For registration, please visit: https://forms.gle/R5WxzDVSWpgBfic9A
The near demolition of a forgotten century-old underground water reservoir in Shek Kip Mei, Sham Shui Po made headline news back in December 2020. With widespread calls for its preservation, it has now been designated as a Grade 1 historical building by the Antiquities Advisory Board. We have invited a panel of experts – Dr. Joseph Ting, Tymon Mellor and Fredo Cheung – to share insights on the cultural significance and the architectural pertinence of this reservoir and the pivotal role it played in the development of the Kowloon Peninsula.
Dr. Joseph Ting will begin with a talk about the historical and social context of HK around the early 1900s when the reservoir was built.
Tymon Mellor will recount the early history of Kowloon and its water supply, the politics and the technical problems to be overcome. The presentation will use archive maps, images and contemporary documents to show how the initial Kowloon water supply was planned and constructed covering the period of 1860 to 1910.
Fredo Cheung will provide an introduction to the Hong Kong built heritage grading system and assessment framework. He will also discuss some of the limitations of the current system and framework which the recent Bishop Hill incident had revealed and how these limitations can be addressed.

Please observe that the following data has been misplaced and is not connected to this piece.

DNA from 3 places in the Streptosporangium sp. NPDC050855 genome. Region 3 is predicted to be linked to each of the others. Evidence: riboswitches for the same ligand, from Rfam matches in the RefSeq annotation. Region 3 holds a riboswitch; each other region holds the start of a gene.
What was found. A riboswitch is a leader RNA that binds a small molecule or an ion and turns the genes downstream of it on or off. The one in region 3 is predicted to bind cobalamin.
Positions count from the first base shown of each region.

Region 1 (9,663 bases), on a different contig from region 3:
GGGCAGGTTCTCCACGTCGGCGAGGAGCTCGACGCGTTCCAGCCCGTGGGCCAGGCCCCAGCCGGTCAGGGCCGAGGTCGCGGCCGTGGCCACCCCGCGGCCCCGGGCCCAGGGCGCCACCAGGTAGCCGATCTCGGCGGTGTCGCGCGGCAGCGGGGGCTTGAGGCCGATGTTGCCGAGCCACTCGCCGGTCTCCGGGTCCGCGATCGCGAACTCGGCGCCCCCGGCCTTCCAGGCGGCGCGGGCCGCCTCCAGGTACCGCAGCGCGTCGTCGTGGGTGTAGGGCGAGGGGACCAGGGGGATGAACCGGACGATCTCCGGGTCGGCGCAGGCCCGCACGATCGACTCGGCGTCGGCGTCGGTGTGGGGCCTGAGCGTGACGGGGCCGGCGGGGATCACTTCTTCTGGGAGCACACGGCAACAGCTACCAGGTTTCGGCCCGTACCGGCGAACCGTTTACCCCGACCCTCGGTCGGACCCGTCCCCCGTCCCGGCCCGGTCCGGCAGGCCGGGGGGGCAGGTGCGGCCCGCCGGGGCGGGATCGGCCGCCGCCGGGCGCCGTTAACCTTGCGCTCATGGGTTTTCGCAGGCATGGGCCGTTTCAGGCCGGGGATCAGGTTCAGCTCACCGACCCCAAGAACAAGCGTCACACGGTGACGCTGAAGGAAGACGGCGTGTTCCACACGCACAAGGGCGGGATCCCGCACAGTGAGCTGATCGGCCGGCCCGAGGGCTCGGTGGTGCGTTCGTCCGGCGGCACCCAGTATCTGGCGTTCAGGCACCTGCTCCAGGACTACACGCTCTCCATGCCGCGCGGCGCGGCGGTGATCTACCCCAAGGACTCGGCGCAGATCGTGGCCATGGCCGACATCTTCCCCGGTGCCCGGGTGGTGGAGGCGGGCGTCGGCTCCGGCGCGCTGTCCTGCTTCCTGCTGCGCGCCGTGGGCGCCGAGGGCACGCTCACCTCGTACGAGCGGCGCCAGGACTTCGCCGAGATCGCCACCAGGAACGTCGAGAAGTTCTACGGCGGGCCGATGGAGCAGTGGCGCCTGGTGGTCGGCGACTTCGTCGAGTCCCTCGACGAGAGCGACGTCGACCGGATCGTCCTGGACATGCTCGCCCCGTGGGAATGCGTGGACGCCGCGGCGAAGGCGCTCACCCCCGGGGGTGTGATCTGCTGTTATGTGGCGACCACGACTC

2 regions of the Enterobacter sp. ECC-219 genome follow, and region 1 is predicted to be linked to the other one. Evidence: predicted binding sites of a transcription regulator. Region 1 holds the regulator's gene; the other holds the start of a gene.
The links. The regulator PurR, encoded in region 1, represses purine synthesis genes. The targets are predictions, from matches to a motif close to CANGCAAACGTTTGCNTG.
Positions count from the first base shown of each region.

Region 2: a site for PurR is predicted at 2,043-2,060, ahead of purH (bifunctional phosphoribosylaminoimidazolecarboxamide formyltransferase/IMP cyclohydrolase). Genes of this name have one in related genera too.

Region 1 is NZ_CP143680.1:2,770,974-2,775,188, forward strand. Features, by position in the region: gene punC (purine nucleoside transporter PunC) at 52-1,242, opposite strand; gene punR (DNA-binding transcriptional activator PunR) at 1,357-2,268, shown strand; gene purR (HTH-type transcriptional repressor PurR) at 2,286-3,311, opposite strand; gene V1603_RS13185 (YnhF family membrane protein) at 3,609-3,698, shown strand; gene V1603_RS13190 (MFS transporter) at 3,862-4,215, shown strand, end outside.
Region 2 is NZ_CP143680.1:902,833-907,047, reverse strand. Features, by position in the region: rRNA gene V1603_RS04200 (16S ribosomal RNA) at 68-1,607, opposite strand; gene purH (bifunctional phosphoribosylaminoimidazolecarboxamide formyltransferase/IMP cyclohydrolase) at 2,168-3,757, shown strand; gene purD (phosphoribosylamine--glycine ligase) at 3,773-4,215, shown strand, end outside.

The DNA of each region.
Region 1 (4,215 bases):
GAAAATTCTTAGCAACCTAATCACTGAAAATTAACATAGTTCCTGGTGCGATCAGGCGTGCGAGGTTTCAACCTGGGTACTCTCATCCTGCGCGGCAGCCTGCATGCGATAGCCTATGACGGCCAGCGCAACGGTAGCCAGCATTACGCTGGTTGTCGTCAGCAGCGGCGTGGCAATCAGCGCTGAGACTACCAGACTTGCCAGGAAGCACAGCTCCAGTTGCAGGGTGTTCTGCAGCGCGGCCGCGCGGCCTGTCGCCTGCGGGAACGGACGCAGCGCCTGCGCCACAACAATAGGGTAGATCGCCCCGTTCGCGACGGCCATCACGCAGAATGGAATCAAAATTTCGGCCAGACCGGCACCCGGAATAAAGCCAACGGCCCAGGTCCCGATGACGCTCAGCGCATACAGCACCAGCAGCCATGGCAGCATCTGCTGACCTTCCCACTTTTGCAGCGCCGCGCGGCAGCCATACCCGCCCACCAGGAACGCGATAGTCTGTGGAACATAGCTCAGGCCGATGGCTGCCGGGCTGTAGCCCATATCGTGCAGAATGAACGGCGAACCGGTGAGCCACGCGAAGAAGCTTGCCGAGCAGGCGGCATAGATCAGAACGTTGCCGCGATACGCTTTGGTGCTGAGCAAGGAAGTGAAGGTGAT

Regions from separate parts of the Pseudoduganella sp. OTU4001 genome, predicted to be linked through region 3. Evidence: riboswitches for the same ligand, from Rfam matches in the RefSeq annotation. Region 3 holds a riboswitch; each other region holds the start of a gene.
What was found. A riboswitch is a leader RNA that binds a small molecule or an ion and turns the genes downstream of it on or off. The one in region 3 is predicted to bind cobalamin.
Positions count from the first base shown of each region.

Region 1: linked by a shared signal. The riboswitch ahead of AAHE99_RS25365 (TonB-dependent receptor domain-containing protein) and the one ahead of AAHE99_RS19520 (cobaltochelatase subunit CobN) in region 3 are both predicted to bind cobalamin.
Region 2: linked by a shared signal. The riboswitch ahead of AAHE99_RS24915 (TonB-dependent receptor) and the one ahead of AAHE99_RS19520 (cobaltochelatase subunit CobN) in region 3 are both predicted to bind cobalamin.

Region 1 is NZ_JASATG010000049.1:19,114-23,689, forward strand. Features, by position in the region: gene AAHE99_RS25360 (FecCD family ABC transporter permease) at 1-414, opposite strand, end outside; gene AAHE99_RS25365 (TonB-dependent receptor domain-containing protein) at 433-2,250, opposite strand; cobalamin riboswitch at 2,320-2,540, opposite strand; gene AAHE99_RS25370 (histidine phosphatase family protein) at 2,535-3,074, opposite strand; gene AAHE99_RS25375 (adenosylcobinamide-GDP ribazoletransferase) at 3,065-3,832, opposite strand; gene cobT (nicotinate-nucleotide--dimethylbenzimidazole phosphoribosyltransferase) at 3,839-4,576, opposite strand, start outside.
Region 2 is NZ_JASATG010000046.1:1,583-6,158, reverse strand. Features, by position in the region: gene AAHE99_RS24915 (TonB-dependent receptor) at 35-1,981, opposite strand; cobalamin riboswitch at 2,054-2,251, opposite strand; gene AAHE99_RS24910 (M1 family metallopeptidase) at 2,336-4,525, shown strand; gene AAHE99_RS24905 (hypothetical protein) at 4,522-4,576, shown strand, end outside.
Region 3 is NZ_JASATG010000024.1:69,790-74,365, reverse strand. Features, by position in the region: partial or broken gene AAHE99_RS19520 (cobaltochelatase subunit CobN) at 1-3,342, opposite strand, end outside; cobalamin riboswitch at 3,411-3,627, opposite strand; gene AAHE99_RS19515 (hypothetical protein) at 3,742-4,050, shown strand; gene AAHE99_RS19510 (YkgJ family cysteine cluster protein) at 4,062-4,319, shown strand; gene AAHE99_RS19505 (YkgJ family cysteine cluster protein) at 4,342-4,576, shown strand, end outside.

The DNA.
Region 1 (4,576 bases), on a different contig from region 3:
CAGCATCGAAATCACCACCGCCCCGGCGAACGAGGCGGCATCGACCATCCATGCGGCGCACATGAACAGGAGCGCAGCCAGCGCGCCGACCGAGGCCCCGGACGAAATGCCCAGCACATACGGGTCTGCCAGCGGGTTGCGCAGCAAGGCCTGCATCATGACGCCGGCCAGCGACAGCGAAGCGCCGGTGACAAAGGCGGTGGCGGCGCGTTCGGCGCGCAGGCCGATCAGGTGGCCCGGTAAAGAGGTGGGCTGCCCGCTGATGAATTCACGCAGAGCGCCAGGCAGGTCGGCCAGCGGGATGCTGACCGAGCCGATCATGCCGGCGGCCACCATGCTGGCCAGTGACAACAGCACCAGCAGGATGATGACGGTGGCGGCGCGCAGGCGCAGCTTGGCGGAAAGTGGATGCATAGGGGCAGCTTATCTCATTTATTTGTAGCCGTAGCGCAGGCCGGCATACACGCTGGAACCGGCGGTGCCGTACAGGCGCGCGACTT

Dr. Joseph Ting majored in Chinese Literature and Chinese History from HKU and graduated with a BA degree in 1974. He was conferred an MPhil in 1979 and a PhD in 1989, both from HKU. Dr. Ting joined the HK Museum of Art as an Assistant Curator in 1979 and was appointed Chief Curator of the HK Museum of History in 1995. He retired in 2007 after serving for 28 years. He is currently an Honorary Assistant Professor in the School of Chinese at The University of Hong Kong, as well as an Adjunct Professor in the Department of History at the Chinese University of Hong Kong.
Tymon Mellor is a civil engineer who has been involved with the design and construction of many recent Hong Kong infrastructure projects. He has an interest in old maps and what they can tell us about the development of the Territory and its infrastructure. He created and runs the hkmaps.hk website, which now has nearly 100 historic maps of Hong Kong and Southern China. In his spare time, he researches articles for the Industrial History of Hong Kong website, publishing over 70 articles in the past eight years.
Fredo Cheung is the current Vice President of the Hong Kong Institute of Architectural Conservationists (HKICON). Prior to his career as a built heritage conservation professional, he practiced in architecture, working for Leigh & Orange Architects and Ronald Lu & Partners. He served as an adviser on the Buildings Department’s Technical Committee on Building Safety and Health Requirements for Historic Buildings Under the Buildings Ordinance and is frequently solicited by the Hong Kong media on issues related to heritage conservation in Hong Kong. He is also Lecturer in Architectural Conservation at The University of Hong Kong and a contributing author of the book Asian Revitalization: Adaptive Reuse in Hong Kong, Shanghai, and Singapore published by HKU Press (2021).
This talk is presented by the HKU Museum Society with support from the following organisations: